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What you need to know for the French Open

CBC Sports' daily newsletter looks ahead to the final tennis Grand Slam of the year, where Denis Shapovalov is the best hope among Canada's six singles players.

9th-seeded Denis Shapovalov is Canada's best hope

Denis Shapovalov is Canada's best hope at the French Open. (Riccardo Antimiani/AFP via Getty Images)

This is an excerpt from The Buzzer, which is CBC Sports' daily email newsletter. Stay up to speed on what's happening in sports by subscribing here.

Here's what you need to know right now from the world of sports:

The Blue Jays are back in the playoffs

Toronto clinched its first post-season appearance in four years with a 4-1 win over the Yankees last night in Buffalo. Hyun-Jin Ryu, who's proven to be every bit the ace the Jays paid for in free agency last winter, pitched seven shutout innings to finish the shortened regular season 5-2 with a sparkling 2.69 ERA. Vladimir Guerrero, Jr., who's been on a tear lately after a slow start to his second big-league season, homered and had three hits. He now has nine hits (five for extra bases) in his last four games. Read more about the playoff-clinching win here.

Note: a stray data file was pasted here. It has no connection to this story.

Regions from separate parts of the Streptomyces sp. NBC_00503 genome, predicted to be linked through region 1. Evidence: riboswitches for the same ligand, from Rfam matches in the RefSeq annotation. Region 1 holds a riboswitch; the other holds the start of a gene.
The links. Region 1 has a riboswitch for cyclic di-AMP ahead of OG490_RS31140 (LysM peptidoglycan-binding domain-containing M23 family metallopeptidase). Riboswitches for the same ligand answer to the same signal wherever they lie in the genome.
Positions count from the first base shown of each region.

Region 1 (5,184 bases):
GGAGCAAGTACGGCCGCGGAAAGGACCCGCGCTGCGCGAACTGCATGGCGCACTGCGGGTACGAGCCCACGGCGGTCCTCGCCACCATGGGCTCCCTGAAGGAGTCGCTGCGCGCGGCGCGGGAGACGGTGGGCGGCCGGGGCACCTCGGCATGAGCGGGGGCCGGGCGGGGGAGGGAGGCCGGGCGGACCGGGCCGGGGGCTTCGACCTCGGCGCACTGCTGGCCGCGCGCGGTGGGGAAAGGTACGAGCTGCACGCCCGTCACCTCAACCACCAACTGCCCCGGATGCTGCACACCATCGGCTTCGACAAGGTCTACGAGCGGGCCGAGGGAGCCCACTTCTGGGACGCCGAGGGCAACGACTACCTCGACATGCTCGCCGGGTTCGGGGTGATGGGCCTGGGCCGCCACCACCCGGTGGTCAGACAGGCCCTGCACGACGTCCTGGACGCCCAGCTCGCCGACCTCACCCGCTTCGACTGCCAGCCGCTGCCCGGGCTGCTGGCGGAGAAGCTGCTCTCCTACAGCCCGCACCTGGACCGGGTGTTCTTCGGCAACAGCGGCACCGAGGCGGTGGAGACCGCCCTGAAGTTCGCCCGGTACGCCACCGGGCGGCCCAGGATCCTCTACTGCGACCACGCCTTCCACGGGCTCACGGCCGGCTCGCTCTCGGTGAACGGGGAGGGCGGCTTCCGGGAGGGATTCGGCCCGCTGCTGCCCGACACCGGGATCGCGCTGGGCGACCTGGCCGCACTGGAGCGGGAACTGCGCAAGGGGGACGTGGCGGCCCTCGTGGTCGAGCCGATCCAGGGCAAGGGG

The regular season ends Sunday and the playoffs start Tuesday. The field was expanded this year from 10 teams to 16. The Jays will most likely end up with the American League's second wild card, which is the lowest playoff seed. That would mean a first-round matchup with the AL leader, which will probably be Tampa Bay. First-round series are best of three and they're played entirely in the ballpark of the higher-seeded team. We'll have a full explainer on this year's quirky baseball post-season and how the Jays fit into it in Monday's newsletter.

The final tennis Grand Slam of the year opens Sunday

The French Open was rescheduled from its usual late-May/early-June slot. Here are the key things to know about it:

Serena Williams and Rafael Nadal can both make history. Serena needs one more Grand Slam singles title to match Margaret Court's all-time record of 24. Nadal needs one more to tie Roger Federer's men's record of 20. Of the two, Nadal has the much better shot. He simply owns the French Open, winning it 12 times over the last 15 years, including the last three in a row. Nadal is seeded No. 2 (beyond world No. 1 Novak Djokovic) but he's favoured in the betting markets. Serena's clay-court game is relatively weak. She's won the French "only" three times and is seeded sixth, though bookmakers have her as the No. 4 favourite. Williams turns 39 on Saturday and is coming off a semifinal loss at the recent U.S. Open.